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Bad Language in the Workplace (or Why Bill Gates Sux)

Valerie Poulin

snaring the odd typo in my morning paper is something of a daily ritual for me and a photo caption in the Star identified a person in the "centre" of a photo caused me to smirk into my cereal bowl. Spelling gaffes were the easiest to spot.

In no time, however, I began to second-guess my spelling know-how . . . what if "centre" no longer meant facility? What if Toronto was no longer the "center" of the universe? I soon discovered that I was not alone in my inability to remember which what went where.

As I made my way through the day, words that once seemed natural and complacent thumped me at every turn, from the novel I was reading to our corporate communications intranet site at work. Even my son's school work was loaded with misspelled words. I looked around my world, and noticed a horrifying tendency. The strides we have made in establishing Canadian English are being reversed. And I think we can blame Bill Gates for this backslide.

For example, the book I was reading, about prairie life in Canada, written by a Saskatchewan-based writer and published by a Canadian imprint, was littered with American spelling and with its obligatory thanks to Canadian Council for the Arts for financial assistance, I wondered if the Council could reclaim its handouts from publishers unable to preserve our language.

If asked, these publishers would probably say they are catering to a global audience and that means using American spelling. It is more likely, however, that there are fewer editors with larger workloads working alongside proofreaders relying too heavily on spell-checkers. I wondered if most Canadians even recognize the difference.

In everyday life, words in their American forms are hurled at consumers from every angle. They appear in popular magazines, on Web sites, and in video games. They are printed on our dashboards. We find them on candy wrappers and toy packaging, on greeting cards, CD liner notes, on shampoo bottles and hair colouring products. We see them in movie titles, job ads, comic strips. They are printed on storefront signs and lawn signs advertising home renovations. Even our television program listings print U.S. versions, including StarWeek and Bell Express Vu.

There are, in fact, only a handful of words that are spelled differently, but those few words help distinguish us from our British roots and our American neighbours. It is a matter of Canadian independence.

At work, we agree to accept terms of the software's license agreement then customize toolbars. We delete email messages containing off-color humor, apologize for missing lunch dates and are overjoyed when meetings are canceled.

It's tricky business, this business of keeping these matters straight. Our government prefers British "ise", business prefers its American cousin "ize" and most workers simply do not share my overwrought concern. So, just as it may seem a stretch to blame the proliferation of spelling errors on software, it does seem extraordinary that the geniuses at Microsoft stepped away from their Nerf football game long enough to program a handful of synonyms for sexual climax, but are largely unable to distinguish between UK and Canadian spellings.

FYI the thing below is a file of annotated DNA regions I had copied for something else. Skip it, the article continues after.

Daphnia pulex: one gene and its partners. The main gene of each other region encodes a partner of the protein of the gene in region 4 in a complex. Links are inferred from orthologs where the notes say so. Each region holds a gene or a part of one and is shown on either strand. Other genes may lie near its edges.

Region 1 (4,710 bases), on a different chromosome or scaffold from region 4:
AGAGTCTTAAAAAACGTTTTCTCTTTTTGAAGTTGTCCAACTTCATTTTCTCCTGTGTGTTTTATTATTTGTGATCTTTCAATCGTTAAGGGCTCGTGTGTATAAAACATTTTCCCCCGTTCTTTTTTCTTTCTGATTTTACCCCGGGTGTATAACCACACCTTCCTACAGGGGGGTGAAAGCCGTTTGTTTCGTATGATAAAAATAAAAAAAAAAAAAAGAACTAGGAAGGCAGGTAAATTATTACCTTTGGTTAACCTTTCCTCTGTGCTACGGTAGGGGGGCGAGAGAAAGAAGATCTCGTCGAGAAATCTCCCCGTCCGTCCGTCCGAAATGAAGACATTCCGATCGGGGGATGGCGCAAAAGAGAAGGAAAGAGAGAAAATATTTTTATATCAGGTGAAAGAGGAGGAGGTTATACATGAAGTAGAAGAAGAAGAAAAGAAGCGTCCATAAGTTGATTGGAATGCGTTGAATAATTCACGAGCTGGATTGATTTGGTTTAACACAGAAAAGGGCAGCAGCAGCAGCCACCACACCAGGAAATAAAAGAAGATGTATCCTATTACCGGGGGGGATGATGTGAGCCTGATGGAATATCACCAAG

Then again, even the Canadian Oxford Dictionary does little to identify a preferred style versus correct use listing American, Canadian, and British spellings, but never identifies which is which.


Like my elevated expectation of the publishing industry, I hold an equally tall expectation of our public school system. It's disheartening to someone like me to see the lack of respect for our language where it should be encouraged. Our school's monthly newsletter filled with loathsome grammar that can only be described as embarrassing, but not any more so than my son's homework assignments. What's more, his grade one teacher regularly assigns spelling assignments that she's yanked off the Internet, replete with missing u's and l's, as in color and traveling. I pencil in corrections, but I don't suppose this gains me any favour.

Notes at the top of these assignments explain that practice is necessary for good spelling habits. Apparently, practise is no longer important.

Above and beyond that, the class recently worked through a capitalization exercise that included these two sentences: "The country to the north of us is canada." and "We celebrate washington's birthday in February."

I gather national identity is of no importance either.


I sit pondering this when something makes me reconsider my overly pedantic perspective: An ad for a workshop run by columnist Linwood Barclay, whom I professionally adore, lists the workshop as "Writing with Satire and Humor." I figure if humor is good enough for Linwood, it is good enough for me. Besides, I can't parse a sentence worth a damn.

Valerie Poulin, a reformed technical writer and a highly-functioning poet, lives and nitpicks in Pickering, Ontario.

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